“Ambition is Feminine”

I had the pleasure of attending a breakfast event this week in downtown Chicago that featured Campbell’s Soup Company CEO, Denise M. Morrison.  It was a lovely event in which Ms. Morrison talked about the importance of courage and the presence of women in powerful positions.  I enjoy attending leadership events such as this one and am always interested in the presenter’s insights.  However, I usually leave feeling like I did not get many answers or in the speakers’ defense didn’t quite grasp them.  And, in a cruel twist, I usually feel like I am less destined to do something great than when I walked into the room.

I am not sure why these events produce these feelings, but I am certain that it is beneficial in the long-run.  Questioning my career choices, future prospects, and leadership style as I depart the building is a helpful exercise.  Disappointment is a strong feeling that if harnessed could probably solve the world’s energy problems.  The question really becomes how to turn this feeling and the experience into positive action.

Upon reflection, Ms. Morrison said something that did provide me with some answers.  She recounted how her mom would always say to her and her sisters, “ambition is feminine.”  I found myself going back to this phrase in my head as I chatted with the financial service professionals at my table.  They happened to all be women.  As the speaker reflected on her observations of women at Campbell’s Soup, I thought to myself, what if we could reprogram our minds and think that:  ambition is maternal; ambition is for the poor and wealthy alike; ambition is for moms and dads alike; ambition is for girls.

Disappointment and ambition have something in common.  We would not feel disappointment without having ambition.  I wonder what the state of affairs is for women in the financial services industry.  What is the balance of disappointment versus realized goals?  Next time I am in front of an audience, I won’t shy away from sharing my disappointments.  It is easier to share success stories, but perhaps equally as important is to share what I want to see changed.  Next time you are in front of an audience, especially young women, share your successes and disappointments as a way to reassure yourself that ambition is a driving force and disappointment just a symptom.  This small amount of truth telling may in fact help solve some challenges by simply giving them voice. In turn, this should help all our organizations realize greater success in attracting, retaining, and promoting ambitious women.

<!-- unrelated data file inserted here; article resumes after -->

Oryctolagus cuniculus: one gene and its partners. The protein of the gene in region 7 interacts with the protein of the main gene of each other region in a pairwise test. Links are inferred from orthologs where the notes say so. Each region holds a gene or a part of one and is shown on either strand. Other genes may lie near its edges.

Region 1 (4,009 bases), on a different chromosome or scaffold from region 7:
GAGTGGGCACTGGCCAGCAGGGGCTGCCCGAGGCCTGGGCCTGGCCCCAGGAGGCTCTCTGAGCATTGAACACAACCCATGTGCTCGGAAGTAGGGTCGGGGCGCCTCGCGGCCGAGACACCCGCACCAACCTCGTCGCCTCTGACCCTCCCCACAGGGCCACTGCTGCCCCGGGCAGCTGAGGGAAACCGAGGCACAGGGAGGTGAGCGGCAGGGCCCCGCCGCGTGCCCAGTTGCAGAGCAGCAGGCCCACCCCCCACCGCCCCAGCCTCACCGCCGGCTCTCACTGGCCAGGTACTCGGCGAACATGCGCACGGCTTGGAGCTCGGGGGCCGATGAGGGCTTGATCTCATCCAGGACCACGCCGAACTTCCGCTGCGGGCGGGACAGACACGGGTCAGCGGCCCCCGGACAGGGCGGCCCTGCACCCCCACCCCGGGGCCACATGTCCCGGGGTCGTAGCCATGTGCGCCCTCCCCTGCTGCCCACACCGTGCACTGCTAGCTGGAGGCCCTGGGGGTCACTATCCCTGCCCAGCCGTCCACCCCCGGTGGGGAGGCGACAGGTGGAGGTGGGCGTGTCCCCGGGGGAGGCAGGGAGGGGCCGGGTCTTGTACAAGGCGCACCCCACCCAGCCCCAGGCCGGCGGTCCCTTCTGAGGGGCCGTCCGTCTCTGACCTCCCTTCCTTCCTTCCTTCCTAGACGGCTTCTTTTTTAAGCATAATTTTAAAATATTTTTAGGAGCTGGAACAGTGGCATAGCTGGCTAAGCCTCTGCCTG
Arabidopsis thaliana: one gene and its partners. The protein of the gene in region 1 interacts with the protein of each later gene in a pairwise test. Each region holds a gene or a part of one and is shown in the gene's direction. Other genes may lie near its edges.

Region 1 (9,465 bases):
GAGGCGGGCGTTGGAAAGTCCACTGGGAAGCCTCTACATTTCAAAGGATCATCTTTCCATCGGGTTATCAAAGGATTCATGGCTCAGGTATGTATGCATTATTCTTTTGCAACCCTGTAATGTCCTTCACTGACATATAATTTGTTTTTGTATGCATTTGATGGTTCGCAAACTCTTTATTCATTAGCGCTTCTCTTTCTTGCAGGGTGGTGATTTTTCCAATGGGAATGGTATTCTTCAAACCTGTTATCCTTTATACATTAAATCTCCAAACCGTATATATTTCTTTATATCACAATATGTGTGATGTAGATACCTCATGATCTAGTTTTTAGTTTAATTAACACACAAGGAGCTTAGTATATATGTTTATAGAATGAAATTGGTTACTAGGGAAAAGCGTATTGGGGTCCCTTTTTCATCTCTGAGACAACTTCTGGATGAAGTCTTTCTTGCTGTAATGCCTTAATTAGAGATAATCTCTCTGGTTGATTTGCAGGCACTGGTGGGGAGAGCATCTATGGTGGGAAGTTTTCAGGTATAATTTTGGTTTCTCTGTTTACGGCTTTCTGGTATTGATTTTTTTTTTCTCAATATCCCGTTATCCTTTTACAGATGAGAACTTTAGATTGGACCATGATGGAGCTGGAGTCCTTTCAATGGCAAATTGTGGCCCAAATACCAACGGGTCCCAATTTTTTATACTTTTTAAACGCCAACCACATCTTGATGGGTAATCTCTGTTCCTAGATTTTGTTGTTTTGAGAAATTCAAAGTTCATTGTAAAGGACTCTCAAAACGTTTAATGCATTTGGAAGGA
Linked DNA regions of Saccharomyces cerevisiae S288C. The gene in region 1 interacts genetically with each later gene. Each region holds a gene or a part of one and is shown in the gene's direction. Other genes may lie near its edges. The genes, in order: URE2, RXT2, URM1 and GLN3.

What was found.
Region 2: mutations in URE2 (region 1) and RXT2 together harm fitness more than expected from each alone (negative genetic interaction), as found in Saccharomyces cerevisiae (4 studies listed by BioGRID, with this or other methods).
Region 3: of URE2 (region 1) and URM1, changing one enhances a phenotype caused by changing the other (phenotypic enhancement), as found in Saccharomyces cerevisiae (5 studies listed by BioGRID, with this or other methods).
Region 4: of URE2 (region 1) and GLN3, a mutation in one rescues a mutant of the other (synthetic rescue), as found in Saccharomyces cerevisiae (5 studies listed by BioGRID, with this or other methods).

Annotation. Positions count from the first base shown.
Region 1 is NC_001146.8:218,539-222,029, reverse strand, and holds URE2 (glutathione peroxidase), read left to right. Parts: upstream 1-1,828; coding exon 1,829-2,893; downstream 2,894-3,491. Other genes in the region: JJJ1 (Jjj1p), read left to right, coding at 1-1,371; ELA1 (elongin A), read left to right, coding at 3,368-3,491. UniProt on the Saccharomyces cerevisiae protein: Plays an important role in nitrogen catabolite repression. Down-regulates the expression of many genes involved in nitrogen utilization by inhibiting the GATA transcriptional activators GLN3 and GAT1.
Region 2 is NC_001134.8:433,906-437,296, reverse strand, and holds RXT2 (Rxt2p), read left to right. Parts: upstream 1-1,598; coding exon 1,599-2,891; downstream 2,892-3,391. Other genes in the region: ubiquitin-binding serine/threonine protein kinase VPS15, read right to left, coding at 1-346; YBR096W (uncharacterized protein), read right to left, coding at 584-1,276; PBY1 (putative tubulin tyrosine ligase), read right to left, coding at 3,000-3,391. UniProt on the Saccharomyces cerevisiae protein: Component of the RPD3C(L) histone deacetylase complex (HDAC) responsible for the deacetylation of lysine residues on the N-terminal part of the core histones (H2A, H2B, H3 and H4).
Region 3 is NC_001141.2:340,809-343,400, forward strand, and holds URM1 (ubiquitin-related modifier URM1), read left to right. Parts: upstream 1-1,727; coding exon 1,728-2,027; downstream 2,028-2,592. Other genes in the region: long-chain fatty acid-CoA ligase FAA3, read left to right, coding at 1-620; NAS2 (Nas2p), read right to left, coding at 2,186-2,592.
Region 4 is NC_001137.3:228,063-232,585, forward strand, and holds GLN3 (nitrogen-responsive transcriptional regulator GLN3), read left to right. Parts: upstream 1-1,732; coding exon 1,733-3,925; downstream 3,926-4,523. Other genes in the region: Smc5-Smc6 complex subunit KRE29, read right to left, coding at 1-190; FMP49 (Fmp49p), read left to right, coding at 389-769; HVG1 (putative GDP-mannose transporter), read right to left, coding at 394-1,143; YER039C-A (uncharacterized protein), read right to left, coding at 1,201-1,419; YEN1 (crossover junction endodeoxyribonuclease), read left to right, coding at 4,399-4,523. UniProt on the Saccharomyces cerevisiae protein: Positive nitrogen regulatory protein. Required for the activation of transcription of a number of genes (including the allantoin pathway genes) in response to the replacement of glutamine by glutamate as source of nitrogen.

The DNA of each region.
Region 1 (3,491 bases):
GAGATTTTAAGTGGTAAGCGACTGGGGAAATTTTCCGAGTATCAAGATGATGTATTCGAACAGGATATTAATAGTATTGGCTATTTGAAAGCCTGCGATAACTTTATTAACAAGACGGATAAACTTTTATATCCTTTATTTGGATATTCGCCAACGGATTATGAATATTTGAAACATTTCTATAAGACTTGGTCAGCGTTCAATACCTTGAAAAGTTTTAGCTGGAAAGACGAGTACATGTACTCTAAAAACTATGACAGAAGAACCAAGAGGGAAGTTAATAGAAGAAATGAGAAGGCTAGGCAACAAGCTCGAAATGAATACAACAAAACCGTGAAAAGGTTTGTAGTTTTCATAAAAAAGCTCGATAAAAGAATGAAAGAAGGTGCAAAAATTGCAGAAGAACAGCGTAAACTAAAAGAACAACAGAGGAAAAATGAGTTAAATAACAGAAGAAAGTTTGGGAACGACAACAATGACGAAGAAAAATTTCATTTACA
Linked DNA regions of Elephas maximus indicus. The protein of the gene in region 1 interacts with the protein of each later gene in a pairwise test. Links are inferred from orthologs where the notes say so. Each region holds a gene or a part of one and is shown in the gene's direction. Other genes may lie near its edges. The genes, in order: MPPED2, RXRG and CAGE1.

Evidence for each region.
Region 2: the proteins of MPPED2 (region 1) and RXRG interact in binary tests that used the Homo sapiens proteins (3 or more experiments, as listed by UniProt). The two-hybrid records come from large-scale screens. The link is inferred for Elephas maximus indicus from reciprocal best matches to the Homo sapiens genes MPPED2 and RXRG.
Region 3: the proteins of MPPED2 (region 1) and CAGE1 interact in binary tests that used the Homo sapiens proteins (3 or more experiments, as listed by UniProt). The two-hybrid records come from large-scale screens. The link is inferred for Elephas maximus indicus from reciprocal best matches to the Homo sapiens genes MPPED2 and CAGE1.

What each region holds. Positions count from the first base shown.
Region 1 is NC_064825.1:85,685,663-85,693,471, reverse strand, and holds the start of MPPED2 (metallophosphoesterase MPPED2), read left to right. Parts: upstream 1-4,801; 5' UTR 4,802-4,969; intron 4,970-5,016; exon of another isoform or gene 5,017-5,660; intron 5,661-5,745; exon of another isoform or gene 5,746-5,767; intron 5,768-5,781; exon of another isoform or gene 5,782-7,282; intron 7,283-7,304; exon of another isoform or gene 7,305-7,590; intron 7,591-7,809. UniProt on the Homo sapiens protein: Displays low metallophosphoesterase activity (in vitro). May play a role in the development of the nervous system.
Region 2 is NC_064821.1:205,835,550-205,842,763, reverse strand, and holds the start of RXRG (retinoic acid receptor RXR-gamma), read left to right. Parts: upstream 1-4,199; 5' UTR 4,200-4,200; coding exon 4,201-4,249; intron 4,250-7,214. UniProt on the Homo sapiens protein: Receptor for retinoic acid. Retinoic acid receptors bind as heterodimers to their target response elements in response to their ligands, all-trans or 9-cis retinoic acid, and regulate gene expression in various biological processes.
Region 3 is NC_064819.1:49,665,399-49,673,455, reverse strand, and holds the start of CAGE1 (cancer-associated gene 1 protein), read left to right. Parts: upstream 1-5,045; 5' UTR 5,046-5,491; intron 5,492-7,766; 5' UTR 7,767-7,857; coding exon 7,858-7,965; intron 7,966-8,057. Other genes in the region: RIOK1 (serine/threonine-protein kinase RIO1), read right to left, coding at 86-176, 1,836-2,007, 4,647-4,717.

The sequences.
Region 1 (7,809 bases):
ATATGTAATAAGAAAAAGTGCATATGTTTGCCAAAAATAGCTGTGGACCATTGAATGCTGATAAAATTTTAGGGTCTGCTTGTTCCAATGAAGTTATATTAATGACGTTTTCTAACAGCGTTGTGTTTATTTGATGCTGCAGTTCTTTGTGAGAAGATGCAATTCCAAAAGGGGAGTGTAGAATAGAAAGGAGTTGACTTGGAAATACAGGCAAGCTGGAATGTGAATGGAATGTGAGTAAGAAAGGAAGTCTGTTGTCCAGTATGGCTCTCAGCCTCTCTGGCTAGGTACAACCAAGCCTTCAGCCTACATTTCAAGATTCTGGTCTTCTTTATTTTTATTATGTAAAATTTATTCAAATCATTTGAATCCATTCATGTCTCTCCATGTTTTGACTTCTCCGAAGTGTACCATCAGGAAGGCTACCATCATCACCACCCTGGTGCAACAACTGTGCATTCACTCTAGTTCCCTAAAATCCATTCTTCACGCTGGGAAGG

New York Fed Blogs on Student Loans

Today, February 18, the Federal Reserve Bank of New York began an important 3-part blog series addressing student debt.   The series will be posted on their Liberty Street Economics blog.

Liberty street

According to a preview from the NY Fed, the series includes:

The Student Loan Landscape” (today’s post) — This entry examines the trajectory of student debt since 2004 and provides updated figures on the distribution of student loan borrowers by age and by average balance, as well as an update on their ability to obtain mortgages.

Looking at Student Loan Defaults through a Larger Window (Feb. 19) — This entry examines cohort default rates and uncovers that performance by cohort worsened in the years leading up to the Great Recession. Moreover, defaults appear to be concentrated among the lowest balance borrowers.

Payback time? Measuring Progress on Student Debt Repayment (Feb. 20) — This entry examines how fast (or slow) student borrowers are able to pay off their loans. The authors find delinquency and default rates might understate the true extent of borrower problems in the student loan market.

 



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